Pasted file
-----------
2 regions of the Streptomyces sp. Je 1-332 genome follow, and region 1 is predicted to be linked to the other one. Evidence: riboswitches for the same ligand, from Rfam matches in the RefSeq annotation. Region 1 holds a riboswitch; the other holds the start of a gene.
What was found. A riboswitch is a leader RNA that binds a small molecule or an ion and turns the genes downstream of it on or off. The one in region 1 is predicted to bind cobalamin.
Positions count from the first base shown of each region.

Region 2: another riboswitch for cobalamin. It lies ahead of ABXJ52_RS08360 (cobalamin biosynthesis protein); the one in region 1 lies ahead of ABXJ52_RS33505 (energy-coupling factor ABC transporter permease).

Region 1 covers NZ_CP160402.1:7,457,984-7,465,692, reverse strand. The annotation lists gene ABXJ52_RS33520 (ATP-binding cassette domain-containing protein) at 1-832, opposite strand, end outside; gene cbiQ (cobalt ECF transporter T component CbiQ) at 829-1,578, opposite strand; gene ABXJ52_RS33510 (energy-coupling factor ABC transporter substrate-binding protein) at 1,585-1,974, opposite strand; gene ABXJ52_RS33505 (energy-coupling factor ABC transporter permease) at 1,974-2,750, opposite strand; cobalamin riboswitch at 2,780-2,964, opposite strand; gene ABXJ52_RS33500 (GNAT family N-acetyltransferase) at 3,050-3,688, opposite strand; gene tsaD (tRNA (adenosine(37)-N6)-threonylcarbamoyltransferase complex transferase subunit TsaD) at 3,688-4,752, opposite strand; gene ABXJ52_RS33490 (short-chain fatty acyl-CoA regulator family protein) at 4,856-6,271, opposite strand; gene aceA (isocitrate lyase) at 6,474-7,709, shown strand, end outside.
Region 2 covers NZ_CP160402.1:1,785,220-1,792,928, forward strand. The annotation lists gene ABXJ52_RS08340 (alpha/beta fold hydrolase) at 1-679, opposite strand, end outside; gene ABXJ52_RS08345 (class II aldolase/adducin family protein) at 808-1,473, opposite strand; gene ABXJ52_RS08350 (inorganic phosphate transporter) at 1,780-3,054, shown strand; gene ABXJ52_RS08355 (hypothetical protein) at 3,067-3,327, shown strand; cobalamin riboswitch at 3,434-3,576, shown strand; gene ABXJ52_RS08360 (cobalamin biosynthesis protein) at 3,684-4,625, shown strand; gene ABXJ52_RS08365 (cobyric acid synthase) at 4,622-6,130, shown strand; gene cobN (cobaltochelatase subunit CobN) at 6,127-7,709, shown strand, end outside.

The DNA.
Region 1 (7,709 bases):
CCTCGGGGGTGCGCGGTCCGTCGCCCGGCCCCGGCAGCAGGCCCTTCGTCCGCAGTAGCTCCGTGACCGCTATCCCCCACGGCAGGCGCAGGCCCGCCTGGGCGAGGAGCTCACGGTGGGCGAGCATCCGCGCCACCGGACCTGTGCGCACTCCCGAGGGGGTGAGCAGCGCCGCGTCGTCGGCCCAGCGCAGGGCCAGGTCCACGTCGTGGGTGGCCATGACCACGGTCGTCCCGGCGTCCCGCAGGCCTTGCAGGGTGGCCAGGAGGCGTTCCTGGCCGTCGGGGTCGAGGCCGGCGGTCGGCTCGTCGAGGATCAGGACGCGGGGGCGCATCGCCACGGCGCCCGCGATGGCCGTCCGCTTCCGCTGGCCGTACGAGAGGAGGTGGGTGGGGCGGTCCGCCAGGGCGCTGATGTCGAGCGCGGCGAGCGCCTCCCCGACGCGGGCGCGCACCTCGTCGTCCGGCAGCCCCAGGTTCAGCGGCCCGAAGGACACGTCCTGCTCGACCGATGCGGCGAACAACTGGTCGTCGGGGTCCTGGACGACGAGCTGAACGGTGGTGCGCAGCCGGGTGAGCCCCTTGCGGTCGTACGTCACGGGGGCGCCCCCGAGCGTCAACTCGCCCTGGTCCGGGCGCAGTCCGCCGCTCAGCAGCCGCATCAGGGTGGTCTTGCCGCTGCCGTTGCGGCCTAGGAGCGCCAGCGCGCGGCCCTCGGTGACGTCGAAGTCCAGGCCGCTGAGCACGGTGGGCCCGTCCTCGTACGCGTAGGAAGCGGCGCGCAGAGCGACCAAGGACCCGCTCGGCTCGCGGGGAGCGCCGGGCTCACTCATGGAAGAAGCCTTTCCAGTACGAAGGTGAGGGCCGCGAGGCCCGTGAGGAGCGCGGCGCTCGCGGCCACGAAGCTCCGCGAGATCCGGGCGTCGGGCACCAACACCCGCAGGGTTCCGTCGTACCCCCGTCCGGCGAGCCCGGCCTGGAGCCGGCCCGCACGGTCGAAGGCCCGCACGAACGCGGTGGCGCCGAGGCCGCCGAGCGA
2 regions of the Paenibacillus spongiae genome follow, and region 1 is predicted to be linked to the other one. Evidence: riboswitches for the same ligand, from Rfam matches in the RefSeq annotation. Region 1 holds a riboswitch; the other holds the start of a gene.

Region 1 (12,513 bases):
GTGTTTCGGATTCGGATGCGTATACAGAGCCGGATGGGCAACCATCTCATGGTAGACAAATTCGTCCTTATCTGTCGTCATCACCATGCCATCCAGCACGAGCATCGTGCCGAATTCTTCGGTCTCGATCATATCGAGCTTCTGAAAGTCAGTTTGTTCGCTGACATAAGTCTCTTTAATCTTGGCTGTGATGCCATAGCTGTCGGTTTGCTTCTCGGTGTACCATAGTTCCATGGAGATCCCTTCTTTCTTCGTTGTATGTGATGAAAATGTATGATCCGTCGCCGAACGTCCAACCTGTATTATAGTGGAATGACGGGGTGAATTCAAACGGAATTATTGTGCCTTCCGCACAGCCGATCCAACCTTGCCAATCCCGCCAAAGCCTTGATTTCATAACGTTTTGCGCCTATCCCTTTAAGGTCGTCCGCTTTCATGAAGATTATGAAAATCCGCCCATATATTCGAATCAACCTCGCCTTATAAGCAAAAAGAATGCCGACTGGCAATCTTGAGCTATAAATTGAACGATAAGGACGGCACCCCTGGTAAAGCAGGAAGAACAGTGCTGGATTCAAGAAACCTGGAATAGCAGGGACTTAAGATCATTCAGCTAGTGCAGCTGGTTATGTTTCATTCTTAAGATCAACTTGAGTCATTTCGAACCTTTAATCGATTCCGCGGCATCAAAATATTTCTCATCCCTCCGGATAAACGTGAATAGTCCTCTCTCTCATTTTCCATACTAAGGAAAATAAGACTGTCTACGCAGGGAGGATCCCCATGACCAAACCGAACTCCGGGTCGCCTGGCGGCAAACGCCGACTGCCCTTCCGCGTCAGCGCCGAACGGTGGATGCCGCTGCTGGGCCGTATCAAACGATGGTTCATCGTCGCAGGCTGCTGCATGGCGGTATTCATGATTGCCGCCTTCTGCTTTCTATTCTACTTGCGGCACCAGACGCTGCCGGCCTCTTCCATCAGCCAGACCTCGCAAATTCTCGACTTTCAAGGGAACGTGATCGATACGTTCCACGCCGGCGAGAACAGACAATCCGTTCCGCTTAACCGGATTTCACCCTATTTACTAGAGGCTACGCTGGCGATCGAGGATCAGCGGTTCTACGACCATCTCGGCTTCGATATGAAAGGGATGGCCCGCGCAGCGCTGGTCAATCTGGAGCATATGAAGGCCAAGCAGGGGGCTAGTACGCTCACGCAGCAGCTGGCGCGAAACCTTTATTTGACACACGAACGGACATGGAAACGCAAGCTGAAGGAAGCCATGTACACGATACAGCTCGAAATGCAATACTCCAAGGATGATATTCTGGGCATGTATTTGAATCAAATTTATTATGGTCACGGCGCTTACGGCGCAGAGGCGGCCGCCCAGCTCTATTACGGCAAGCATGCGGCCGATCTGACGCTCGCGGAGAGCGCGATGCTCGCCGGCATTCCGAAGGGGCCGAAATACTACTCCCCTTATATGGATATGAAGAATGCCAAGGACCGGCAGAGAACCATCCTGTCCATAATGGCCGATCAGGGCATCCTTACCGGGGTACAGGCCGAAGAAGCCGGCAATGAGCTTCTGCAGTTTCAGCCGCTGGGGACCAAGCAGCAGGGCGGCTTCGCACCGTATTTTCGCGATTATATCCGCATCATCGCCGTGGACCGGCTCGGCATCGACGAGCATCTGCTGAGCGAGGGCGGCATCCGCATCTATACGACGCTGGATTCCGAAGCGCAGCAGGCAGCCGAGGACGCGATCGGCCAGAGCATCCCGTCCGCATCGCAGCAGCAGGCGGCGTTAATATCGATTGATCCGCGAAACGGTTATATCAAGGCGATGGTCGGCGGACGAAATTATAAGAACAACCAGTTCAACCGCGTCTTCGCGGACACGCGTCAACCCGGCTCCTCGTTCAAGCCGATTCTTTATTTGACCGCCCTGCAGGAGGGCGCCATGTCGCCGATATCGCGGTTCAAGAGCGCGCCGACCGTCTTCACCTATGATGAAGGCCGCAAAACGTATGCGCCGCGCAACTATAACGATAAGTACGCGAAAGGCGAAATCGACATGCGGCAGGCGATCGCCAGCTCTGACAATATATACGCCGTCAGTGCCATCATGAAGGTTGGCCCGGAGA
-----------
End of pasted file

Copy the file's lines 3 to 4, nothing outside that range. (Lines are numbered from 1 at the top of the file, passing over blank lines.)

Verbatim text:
Positions count from the first base shown of each region.

Region 2: another riboswitch for cobalamin. It lies ahead of ABXJ52_RS08360 (cobalamin biosynthesis protein); the one in region 1 lies ahead of ABXJ52_RS33505 (energy-coupling factor ABC transporter permease).